The BLS reports that HVAC and HVAC/R mechanics and installers nationally receive a median salary of $47,080 per year. Kansas technicians can expect to receive a median salary of $46,600 per year. Data compiled by Missouri Economic Research and Information Center indicates a cost of living index for Kansas of 90.2 in 2017, which means that residents of Kansas pay $90.20 for what costs Americans an average of $100.00.

Below are the hourly and annual salary comparisons as calculated by the BLS in May 2017:

Annual salaryHourly salary
United StatesKansasUnited StatesKansas
Average$49,530$48,430$23.81$23.28
10th percentile$29,120$31,830$14.00$15.30
25th percentile$36,150$36,810$17.38$17.70
50th percentile$47,080$46,660$22.64$22.40
75th percentile$60,270$58,620$28.98$28.18
90th percentile$75,330$69,680$36.22$33.50

HVAC and HVAC/R Authorization and Accreditation

Historically, HVAC technicians can begin their careers as entry-level employees, learning the trade through hands-on training. Most workers now attend formal classes and/or participate in an apprenticeship program. Coursework and apprenticeships can open up more employment opportunities and offer higher wages.

Kansas Plumbers & Pipefitters Local Union 441 provides apprenticeship training for HVAC/R technicians in Wichita. Applicants must commit to a five-year program where they complete 280 hours of coursework a year, rotated with on-the-job training. Local 441 finds an employer for the training. Students pay approximately $600 a year.

Kansas has a registered apprenticeship program for the construction trades. Students must find an employer willing to sponsor them. The employer must then register with the state and provide the required training.

When choosing a school, it is essential to determine if it is accredited and by which organization. Accreditation is a process in which an independent agency evaluates the quality of the program, which includes both the curriculum and the instructors. HVAC Excellence is an accrediting institution but has not yet accredited a Kansas school as of June 2018. The Partnership for Air-Conditioning, Heating, Refrigeration Accreditation (PAHRA) has currently certified Johnson County Community College.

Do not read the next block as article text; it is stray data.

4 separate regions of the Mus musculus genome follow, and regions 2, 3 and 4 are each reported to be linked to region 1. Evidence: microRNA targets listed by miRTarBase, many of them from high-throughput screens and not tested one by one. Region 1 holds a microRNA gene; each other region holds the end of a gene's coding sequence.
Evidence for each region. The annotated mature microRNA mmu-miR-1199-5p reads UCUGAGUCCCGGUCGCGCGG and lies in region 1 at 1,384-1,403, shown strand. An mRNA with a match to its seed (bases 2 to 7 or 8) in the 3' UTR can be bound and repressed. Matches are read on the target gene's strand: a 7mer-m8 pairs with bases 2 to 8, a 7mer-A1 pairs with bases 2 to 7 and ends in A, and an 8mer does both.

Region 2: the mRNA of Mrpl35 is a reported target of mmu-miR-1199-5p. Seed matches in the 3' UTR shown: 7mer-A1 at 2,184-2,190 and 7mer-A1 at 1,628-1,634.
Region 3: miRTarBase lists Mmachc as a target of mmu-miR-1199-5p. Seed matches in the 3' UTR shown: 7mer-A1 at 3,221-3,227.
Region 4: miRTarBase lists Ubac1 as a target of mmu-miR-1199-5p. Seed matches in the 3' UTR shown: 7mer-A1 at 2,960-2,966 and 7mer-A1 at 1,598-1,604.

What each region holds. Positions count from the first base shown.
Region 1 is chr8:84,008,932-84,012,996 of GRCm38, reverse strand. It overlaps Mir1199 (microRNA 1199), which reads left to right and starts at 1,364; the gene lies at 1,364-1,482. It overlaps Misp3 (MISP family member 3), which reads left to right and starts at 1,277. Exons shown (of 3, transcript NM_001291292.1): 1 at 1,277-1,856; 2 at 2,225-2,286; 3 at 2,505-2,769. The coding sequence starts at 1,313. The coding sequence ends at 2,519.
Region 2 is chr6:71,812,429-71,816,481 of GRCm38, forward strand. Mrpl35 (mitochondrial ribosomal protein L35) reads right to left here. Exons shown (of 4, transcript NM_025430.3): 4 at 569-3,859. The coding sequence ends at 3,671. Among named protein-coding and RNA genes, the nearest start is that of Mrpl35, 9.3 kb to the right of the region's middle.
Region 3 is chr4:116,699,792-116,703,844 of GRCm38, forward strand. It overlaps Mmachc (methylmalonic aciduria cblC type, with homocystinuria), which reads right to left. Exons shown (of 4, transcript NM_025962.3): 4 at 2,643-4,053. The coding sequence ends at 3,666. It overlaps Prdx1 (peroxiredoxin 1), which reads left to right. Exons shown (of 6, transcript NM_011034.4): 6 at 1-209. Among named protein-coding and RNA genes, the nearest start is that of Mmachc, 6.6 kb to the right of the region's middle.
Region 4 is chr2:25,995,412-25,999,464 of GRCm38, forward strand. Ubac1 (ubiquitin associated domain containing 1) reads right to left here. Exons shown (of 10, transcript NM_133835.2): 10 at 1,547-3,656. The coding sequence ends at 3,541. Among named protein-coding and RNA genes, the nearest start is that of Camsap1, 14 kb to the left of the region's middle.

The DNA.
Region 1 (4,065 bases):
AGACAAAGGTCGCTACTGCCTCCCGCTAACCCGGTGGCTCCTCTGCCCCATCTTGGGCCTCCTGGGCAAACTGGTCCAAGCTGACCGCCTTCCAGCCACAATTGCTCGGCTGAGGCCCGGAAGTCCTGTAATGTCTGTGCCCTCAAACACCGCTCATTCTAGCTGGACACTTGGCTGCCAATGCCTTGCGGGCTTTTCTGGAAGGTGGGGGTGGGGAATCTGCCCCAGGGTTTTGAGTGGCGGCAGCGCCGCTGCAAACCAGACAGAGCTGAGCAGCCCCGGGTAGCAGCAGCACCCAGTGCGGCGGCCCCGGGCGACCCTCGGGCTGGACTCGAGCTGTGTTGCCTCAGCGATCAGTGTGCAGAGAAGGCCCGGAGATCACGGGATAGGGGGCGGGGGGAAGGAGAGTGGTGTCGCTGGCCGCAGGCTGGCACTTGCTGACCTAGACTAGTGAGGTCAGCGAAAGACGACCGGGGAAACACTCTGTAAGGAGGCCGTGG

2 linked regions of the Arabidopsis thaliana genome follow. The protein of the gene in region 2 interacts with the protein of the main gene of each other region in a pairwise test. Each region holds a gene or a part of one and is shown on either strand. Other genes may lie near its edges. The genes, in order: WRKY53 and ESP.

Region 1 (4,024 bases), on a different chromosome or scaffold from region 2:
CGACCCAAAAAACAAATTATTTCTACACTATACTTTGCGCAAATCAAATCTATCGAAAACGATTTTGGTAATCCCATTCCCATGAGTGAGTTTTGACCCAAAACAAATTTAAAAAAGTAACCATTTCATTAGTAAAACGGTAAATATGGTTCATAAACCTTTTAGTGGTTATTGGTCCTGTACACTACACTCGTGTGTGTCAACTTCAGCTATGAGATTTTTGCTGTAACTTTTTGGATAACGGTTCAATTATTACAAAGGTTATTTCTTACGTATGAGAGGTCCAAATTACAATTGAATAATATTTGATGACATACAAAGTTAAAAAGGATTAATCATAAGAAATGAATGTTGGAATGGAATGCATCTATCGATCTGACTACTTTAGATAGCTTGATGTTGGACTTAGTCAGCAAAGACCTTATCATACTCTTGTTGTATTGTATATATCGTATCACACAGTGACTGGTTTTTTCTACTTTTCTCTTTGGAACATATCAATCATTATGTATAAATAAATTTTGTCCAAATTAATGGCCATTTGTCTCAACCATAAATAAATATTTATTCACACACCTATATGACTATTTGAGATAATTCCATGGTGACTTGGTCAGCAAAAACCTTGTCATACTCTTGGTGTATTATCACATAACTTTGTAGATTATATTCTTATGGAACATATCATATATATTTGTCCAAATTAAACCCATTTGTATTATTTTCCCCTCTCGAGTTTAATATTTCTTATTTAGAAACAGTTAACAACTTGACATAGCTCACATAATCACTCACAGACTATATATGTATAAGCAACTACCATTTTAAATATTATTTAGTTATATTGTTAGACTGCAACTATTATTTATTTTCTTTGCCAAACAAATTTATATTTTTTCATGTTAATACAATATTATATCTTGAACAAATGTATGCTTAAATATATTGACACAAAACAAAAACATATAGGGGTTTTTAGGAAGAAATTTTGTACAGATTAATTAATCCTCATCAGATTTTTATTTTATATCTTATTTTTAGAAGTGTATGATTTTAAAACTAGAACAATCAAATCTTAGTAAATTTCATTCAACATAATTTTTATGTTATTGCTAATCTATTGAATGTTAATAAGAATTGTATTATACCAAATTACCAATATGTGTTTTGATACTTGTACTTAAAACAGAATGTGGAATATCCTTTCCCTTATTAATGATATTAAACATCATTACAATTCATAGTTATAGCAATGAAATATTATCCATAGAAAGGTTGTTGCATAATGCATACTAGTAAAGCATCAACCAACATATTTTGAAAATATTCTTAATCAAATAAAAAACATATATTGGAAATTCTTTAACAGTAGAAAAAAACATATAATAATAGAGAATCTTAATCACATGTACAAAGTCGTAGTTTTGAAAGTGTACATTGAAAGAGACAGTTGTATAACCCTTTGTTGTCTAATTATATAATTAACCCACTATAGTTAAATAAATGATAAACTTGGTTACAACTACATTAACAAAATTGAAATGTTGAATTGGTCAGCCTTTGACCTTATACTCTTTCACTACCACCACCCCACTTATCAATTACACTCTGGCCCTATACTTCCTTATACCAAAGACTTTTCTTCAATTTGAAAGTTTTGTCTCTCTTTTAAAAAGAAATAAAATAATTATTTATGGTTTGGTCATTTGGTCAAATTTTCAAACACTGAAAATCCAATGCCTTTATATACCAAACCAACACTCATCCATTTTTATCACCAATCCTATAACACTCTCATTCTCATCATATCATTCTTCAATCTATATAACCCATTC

Accredited HVAC and HVAC/R Schools in Kansas

Johnson County Community College

Students enrolled in the HVAC certificate program complete between 32 and 34 credit hours of coursework and hands-on training in the laboratory. They learn the basics of electricity, HVAC installation and startup, and how to lay out and fabricate sheet metal. Students also complete an internship. Graduates are qualified to take the EPA Section 608 exam and seek entry-level employment.

Students may also earn an associate’s degree in HVAC. The degree program builds on the basics with coursework and lab time that includes duct design, heat pumps, mathematics, and the science and theory of HVAC. They serve an additional internship and are qualified to take industry tests, including NATE certification. The program takes 61 credit-hours to complete.

  • Location: Overland Park, KS
  • Accreditation: PAHRA, Higher Learning Commission
  • Format: On-campus
  • Tuition: $93 per credit for Johnson County residents; $110 per credit for other Kansas residents; $220 per credit for out-of-state residents
  • Program length: One year for the certificate; two years for the AAS degree

Kansas City Kansas Community College

Students earn a technical certificate in HVAC at the completion of 44 credit-hours. They start with the fundamentals of heating and cooling systems, as well as refrigeration, electrical, and troubleshooting. Students also learn sheet metal techniques and how to braze. Graduates are qualified for EPA and R-401A refrigerant certifications testing.

  • Location: Kansas City, KS
  • Accreditation: Higher Learning Commission
  • Format: On-campus
  • Tuition: $86 per credit for residents; $246 per credit for non-residents
  • Program length: One year

Manhattan Area Technical College